IN the week before Christmas I was invited to participate on BBC Radio Scotland’s comedy quiz show Breaking The News, hosted by Des Clarke. For a mere journalist like me this is a major step beyond the well-trodden demarcation lines of the comfort zone.

You are joined on stage by three professional comedians who not only possess an in-depth knowledge of the issues of the day but also the wit to deliver a withering critique of them which can make an audience laugh. It is a gift that only a few possess, and you are soon made aware of your own limitations and thankful that you are asked merely to write for your supper and not appear nightly in front of an unknown audience of uncertain temper.

Also on stage were Rory Bremner, who requires no introduction as one of the UK’s top comedy performers, and Jay Lafferty and Fern Brady, two of the country’s finest stand-up performers. These two women would be equally comfortable in a television or radio studio discussing politics and current affairs as they are on stage making hundreds of people laugh with their witty and very funny apercus. Both of them, as well as Clarke and Bremner, were at the top of their game and were nothing but kind and gracious to me as I strove clumsily to keep up with them.

My only qualifications for being there, I suppose, was that I am an experienced journalist who has also occasionally appeared on television or radio offering my tuppence worth on some of the issues of the day. Beyond that I have no qualifications or any degree of expertise for appearing on a show such as Breaking The News, and would be required to sink or swim on what little else I possessed.

I very much doubt I would have made the cut if I’d had to embark on the process that BBC Scotland wants women to undertake to ensure more female voices are heard across the nation’s airwaves.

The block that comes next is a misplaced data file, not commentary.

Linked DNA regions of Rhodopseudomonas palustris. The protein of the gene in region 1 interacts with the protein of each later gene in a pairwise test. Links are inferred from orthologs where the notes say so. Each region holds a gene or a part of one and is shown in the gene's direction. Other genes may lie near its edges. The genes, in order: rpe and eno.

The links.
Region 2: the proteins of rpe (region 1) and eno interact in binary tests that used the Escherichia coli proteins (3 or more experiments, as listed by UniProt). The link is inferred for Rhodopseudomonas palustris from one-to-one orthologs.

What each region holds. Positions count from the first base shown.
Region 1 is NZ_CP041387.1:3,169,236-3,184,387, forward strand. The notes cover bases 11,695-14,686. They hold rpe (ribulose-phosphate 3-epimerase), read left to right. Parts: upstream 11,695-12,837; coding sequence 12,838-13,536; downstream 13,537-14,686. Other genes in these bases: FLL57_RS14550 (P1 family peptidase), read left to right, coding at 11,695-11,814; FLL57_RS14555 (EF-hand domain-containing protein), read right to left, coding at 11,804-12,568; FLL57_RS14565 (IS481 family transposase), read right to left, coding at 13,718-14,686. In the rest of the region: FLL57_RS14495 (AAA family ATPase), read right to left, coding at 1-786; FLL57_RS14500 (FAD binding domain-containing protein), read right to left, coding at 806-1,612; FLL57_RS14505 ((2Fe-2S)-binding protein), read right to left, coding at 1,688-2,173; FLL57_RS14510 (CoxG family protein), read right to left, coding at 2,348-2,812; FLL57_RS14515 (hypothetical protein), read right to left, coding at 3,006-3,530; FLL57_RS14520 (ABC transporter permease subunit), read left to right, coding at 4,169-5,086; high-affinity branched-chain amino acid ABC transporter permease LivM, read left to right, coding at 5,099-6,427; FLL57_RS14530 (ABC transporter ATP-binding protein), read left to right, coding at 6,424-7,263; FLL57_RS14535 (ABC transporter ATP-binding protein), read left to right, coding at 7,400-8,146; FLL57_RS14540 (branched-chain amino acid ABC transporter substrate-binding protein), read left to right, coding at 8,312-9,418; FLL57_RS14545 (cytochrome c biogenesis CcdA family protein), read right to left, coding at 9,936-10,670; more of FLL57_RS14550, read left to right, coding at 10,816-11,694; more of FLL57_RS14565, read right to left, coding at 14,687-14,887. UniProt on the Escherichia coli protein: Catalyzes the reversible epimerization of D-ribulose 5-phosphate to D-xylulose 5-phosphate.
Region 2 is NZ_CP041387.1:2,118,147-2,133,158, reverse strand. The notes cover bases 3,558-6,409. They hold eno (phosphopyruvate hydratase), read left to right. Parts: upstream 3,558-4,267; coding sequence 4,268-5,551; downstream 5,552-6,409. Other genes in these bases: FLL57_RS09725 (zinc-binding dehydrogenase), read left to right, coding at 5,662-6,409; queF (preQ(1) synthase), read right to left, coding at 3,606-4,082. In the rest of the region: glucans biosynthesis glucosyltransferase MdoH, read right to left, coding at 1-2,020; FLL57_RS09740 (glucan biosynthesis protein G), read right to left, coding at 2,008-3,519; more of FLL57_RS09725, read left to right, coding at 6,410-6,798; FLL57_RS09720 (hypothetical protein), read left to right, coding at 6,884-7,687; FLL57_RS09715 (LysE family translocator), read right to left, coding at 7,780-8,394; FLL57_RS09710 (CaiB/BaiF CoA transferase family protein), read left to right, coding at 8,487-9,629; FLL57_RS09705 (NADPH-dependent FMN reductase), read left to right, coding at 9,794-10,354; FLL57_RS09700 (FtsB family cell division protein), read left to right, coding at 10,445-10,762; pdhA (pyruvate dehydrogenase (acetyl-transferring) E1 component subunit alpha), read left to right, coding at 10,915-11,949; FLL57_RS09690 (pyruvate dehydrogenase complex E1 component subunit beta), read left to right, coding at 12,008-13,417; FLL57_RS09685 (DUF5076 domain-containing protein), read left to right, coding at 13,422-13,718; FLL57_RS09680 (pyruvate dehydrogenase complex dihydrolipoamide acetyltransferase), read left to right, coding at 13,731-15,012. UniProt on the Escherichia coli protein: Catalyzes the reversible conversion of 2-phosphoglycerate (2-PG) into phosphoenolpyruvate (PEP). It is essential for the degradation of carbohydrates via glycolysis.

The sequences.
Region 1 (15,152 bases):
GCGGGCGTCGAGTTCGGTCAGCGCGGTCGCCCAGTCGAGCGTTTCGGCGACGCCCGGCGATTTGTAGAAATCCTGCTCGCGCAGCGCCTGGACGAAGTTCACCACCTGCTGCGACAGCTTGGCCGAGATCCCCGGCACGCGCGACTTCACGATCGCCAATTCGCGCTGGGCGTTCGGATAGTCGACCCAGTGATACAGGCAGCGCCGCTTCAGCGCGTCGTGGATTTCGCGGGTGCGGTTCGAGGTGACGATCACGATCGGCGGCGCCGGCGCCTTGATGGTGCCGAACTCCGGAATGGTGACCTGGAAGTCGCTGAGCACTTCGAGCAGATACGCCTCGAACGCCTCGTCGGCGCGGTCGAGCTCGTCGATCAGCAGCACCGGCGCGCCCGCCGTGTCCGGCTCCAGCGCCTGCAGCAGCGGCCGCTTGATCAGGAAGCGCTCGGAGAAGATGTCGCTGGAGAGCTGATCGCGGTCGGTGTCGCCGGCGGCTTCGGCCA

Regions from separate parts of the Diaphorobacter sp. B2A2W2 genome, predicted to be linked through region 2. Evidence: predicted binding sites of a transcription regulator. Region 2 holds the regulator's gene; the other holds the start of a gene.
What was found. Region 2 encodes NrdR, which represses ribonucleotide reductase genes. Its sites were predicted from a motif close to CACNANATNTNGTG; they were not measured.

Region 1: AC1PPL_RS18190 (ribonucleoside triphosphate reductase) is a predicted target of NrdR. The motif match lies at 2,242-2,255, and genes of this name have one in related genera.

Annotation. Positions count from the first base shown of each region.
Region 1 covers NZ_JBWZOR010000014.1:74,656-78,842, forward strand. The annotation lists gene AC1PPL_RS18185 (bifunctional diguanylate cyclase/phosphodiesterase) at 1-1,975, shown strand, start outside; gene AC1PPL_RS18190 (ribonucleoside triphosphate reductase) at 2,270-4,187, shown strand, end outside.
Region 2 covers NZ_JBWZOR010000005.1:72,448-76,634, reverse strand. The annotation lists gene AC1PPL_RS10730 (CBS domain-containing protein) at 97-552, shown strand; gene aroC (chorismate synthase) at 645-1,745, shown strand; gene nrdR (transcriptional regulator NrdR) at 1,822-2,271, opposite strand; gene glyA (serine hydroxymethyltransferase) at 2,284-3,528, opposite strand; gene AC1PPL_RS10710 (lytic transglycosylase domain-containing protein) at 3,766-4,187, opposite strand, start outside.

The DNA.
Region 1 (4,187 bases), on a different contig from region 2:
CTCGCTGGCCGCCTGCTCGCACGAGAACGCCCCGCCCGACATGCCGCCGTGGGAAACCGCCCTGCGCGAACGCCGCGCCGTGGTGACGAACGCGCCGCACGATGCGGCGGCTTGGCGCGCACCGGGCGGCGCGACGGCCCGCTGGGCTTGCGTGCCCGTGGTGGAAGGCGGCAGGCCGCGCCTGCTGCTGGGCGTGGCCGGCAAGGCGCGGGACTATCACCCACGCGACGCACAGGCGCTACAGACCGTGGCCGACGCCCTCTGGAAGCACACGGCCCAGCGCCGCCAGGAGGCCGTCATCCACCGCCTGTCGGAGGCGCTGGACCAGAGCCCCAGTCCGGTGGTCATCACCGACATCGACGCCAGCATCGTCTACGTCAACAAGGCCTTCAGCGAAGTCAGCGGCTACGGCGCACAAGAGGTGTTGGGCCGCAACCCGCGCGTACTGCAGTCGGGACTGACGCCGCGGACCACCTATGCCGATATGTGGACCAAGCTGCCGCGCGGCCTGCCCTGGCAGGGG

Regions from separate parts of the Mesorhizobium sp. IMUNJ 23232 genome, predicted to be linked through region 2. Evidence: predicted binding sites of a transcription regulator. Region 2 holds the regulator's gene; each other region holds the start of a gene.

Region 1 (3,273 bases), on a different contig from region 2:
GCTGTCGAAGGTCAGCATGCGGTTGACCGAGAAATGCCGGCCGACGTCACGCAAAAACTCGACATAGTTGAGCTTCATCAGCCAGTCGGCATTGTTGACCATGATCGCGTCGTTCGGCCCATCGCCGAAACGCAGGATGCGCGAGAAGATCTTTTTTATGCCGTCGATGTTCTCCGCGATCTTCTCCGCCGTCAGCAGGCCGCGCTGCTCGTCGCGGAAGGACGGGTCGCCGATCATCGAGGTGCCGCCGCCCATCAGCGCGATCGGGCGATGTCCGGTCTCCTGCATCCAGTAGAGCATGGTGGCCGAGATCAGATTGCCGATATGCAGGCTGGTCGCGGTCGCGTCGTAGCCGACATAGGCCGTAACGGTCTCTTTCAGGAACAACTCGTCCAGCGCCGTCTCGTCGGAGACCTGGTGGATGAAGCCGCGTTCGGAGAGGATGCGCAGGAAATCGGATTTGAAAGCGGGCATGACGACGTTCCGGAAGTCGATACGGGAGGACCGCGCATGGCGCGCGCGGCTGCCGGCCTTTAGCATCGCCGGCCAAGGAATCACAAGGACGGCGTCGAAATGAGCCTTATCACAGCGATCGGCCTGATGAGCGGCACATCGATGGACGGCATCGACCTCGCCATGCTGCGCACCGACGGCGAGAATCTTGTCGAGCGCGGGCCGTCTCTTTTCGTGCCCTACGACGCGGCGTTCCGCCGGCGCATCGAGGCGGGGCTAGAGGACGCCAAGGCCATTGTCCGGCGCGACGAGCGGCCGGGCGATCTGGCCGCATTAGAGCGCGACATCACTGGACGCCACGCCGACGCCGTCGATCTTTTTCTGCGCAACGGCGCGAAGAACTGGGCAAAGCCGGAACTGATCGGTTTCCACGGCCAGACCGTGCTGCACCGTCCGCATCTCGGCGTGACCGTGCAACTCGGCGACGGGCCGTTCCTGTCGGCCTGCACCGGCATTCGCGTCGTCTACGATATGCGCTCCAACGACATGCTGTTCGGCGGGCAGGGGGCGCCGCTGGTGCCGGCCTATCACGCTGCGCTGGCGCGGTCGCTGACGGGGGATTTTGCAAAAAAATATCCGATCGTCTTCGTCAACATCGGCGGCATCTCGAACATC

Last month the BBC published a notice seeking applications for Expert Women Scotland 2018. “We’re looking for female experts who’d like to appear on air as contributors to BBC Scotland programmes. If you’re able to travel easily to BBC studios around Scotland, find out how to get involved at our event on Tuesday, March 13 2018.”

This is a long-overdue attempt by BBC Scotland to reach out to smart and articulate women from all backgrounds to contribute to their multifarious broadcasting platforms throughout the year. As such, it must be commended. It’s not merely an exercise in achieving gender balance but a strong attempt to ensure that a diverse and wide range of voices are heard on issues which affect us all.

Then you get to the tasks and box-ticking that women candidates must negotiate before they’re even considered for an invitation to the Expert Women event in March.

Successful candidates must include a CV, a description of their job title and a link to a two-minute video of themselves talking about their area of expertise. The film should also “tell us about an idea you have for a story in your area of expertise which you think the general public would find interesting”.